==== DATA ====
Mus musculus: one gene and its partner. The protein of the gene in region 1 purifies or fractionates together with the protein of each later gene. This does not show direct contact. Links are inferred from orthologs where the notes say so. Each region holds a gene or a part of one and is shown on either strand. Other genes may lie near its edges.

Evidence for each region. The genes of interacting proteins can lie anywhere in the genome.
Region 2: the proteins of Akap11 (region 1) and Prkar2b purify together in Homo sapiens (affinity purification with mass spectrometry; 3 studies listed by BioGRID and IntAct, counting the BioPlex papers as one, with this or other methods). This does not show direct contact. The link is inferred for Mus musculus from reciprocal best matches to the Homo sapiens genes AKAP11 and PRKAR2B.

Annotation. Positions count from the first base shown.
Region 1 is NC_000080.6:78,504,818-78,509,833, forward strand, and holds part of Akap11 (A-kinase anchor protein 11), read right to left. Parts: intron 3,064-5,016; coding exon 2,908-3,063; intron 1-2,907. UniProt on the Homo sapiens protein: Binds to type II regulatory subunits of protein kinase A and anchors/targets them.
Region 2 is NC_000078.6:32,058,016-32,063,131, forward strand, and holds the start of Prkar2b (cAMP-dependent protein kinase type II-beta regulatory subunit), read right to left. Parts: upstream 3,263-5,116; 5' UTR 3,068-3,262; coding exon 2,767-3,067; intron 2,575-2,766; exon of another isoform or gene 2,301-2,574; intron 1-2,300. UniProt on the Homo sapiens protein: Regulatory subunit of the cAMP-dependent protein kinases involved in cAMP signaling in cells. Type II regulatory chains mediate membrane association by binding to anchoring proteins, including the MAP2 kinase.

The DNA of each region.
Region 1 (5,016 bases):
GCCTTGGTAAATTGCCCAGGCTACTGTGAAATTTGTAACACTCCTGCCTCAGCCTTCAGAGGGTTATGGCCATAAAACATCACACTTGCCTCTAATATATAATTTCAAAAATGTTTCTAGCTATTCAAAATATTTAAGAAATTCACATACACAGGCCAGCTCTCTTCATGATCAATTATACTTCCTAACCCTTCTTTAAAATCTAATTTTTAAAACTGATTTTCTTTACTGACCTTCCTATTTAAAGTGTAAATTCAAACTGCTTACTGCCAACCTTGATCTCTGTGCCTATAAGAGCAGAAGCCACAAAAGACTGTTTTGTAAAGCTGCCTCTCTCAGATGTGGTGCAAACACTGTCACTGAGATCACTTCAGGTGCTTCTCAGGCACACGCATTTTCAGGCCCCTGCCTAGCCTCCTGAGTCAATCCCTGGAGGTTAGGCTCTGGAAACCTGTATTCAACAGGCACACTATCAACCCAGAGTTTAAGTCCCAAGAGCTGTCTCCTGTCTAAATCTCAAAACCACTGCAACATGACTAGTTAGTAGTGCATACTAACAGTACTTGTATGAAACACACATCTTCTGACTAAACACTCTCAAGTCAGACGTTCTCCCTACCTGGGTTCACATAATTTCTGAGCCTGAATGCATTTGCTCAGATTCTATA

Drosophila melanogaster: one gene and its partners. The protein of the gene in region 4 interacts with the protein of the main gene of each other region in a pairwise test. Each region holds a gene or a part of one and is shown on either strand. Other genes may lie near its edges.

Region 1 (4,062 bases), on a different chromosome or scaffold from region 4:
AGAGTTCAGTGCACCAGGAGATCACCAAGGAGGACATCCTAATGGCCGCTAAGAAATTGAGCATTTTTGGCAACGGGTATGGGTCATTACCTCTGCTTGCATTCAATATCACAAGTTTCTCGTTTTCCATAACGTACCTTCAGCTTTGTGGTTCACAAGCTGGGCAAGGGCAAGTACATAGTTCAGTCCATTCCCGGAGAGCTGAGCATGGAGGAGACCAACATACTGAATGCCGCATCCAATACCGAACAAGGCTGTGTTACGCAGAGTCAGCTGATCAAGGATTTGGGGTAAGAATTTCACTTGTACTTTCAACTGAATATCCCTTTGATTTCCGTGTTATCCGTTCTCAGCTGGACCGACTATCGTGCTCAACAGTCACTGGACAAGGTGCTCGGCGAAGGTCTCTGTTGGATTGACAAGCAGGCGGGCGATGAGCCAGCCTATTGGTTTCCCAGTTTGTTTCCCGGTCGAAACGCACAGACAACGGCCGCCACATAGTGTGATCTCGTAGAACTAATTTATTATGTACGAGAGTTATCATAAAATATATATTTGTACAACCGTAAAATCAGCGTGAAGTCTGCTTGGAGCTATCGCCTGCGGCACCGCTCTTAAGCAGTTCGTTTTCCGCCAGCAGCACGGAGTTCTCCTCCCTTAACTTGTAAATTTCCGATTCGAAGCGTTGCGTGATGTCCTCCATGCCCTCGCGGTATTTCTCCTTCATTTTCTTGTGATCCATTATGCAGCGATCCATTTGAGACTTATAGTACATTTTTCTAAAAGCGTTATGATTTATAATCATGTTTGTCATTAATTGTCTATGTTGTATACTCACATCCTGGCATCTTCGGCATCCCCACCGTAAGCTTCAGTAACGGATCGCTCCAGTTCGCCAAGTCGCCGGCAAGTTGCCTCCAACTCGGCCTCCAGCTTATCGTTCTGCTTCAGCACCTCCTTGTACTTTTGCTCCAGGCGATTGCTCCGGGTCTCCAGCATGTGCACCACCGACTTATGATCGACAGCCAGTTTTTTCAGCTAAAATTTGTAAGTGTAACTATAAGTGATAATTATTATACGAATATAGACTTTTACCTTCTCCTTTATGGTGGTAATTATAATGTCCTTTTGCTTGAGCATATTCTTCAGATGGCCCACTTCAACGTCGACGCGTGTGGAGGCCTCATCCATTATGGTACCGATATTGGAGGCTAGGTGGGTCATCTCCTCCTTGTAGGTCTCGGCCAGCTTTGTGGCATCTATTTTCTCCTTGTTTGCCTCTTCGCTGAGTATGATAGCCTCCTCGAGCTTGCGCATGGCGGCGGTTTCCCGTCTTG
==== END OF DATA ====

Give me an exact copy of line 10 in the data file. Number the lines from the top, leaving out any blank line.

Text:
Drosophila melanogaster: one gene and its partners. The protein of the gene in region 4 interacts with the protein of the main gene of each other region in a pairwise test. Each region holds a gene or a part of one and is shown on either strand. Other genes may lie near its edges.